ForumsWEPRWe're eating poison

79 8263
KnightDeclan
offline
KnightDeclan
479 posts
280

http://www.thelibertybeacon.com/2013/06/17/gmo-global-alert-2yr-scientific-study-certifies-gmo-is-poison-cancer-causing/

The food companies are using pesticides that cause cancer. It's scientifically proven and it's horrible. Monsanto doesn't know what they're doing, and someone has to change it. Either shut them down, or make find a cleaner, and healthier way, to live.

  • 79 Replies
Getoffmydangle
offline
Getoffmydangle
152 posts
2,995

list of studies Here and Here

Found some studies.... obviously haven't read all of them yet but I'll admit there does not seem to be evidence indicating harm from GMO seeds.... But there is still much research to be done as most/all of these studies were done an mice,rats, and other animals, and as pointed out by blade, different animals can handle things differently.

Getoffmydangle
offline
Getoffmydangle
152 posts
2,995

This is from an intro to one of those studies and it points to the fact that further study needs to be done:

Currently, there is little known about predictability of adverse effects following market release of GM foods.
This study outlines a method they are developing to use mice with transplanted human immune systems, to see what they can see about how eating GMOs and eating animals fed GMOs might affect humans. Muy interestante.
MacII
offline
MacII
1,348 posts
1,395

You (plural) might want to have a look if you haven't already at what Greenpeace has to say on the issue of GMO's and wider agricultural and industrial issues: http://www.greenpeace.org/international/en/campaigns/agriculture/ .

This report (2009) of theirs on the findings (2008) of the IAASTD (International Assessment of Agricultural Knowledge, Science and Technology for Development) may be of particular interest (.pdf file): http://www.greenpeace.org/france/PageFiles/266577/iaastd-rapport-en-anglais.pdf .

MacII
offline
MacII
1,348 posts
1,395

ps Ah, look, I was getting dead links for this IAASTD itself; however this appears to be alive: http://www.agassessment-watch.org/ .

MageGrayWolf
offline
MageGrayWolf
9,540 posts
2,210

really. I'm much more worried on the lack of long-term studies concerning the influences of ingesting gene manipulated organisms in general on the human body. There may be nothing, but as long as we don't know, let's be cautious.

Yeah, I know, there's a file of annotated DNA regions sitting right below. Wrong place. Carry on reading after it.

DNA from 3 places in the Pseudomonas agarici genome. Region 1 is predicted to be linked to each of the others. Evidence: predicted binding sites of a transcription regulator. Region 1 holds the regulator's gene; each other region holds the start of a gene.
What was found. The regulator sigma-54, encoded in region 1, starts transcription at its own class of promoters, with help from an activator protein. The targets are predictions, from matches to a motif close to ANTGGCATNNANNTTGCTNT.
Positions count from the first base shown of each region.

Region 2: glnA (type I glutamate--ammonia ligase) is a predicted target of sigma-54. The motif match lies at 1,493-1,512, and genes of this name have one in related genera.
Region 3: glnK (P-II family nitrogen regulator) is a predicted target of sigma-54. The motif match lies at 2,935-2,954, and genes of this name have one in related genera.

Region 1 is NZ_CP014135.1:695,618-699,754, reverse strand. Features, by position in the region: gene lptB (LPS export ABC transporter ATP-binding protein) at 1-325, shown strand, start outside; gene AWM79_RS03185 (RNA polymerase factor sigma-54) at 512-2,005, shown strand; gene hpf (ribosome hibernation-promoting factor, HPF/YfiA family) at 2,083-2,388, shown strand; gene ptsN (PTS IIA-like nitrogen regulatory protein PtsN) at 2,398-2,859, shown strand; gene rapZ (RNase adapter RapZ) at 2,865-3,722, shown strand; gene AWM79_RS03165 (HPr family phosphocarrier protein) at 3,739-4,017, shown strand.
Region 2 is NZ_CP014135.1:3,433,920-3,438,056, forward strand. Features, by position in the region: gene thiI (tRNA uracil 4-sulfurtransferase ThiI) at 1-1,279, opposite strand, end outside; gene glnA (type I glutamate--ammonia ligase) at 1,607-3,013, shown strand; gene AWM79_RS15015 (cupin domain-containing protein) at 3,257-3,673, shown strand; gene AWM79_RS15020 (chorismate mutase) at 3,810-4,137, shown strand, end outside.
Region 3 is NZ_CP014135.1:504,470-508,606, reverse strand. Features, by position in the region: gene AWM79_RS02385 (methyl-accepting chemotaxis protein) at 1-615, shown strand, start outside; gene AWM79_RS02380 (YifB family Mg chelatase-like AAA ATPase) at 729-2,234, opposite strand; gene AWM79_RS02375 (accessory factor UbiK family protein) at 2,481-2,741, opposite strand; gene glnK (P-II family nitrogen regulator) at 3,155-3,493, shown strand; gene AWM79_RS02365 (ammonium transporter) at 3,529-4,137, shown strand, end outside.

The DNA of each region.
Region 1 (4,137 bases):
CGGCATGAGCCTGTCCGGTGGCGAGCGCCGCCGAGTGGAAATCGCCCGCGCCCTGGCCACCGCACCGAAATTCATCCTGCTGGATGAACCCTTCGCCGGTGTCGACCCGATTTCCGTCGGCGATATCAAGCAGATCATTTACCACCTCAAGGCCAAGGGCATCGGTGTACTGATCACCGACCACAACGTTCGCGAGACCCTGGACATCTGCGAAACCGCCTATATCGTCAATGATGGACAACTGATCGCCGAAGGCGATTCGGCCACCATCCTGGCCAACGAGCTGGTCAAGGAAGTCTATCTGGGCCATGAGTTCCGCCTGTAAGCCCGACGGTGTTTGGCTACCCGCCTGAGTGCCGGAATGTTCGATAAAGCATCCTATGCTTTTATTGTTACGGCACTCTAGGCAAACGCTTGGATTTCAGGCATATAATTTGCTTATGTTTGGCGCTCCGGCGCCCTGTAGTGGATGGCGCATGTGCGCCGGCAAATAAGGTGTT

We can't look at it in general. Any such research on the matter would have to be looked at on a case by case basis.

"â¦Sir (Prince Charles), I think you may have an exaggerated idea of the natural-ness of âtraditionalâ or âorganicâ agriculture. Agriculture has always been unnatural. Our species began to depart from our natural hunter-gatherer lifestyle as recently as 10,000 years ago â" too short to measure on the evolutionary timescale.

Wheat, be it ever so wholemeal and stoneground, is not a natural food for Homo sapiens. Nor is milk, except for children. Almost every morsel of our food is genetically modified â" admittedly by artificial selection not artificial mutation, but the end result is the same. A wheat grain is a genetically modified grass seed, just as a pekinese is a genetically modified wolf. Playing God? Weâve been playing God for centuries!
" - Richard Dawkins

I have the rest of the letter if you're interested.
NoNameC68
offline
NoNameC68
5,081 posts
1,705

I have the rest of the letter if you're interested.


Actually I am. : )

It's funny you (through the letter) brought up wheat. I work with someone who cut wheat from her diet completely and she lost quite a bit of weight. She claims she can think more clearly and has more energy as well. This, I can accept, but she claims that it has to do with wheat being the product of GMO's, and Monsanto. She doesn't really have an explanation as to "why" GMO's are bad, just that they're "unnatural". She explained that the wheat we have today is much taller than it used to be, which I retorted isn't evidence that the wheat is worse for us.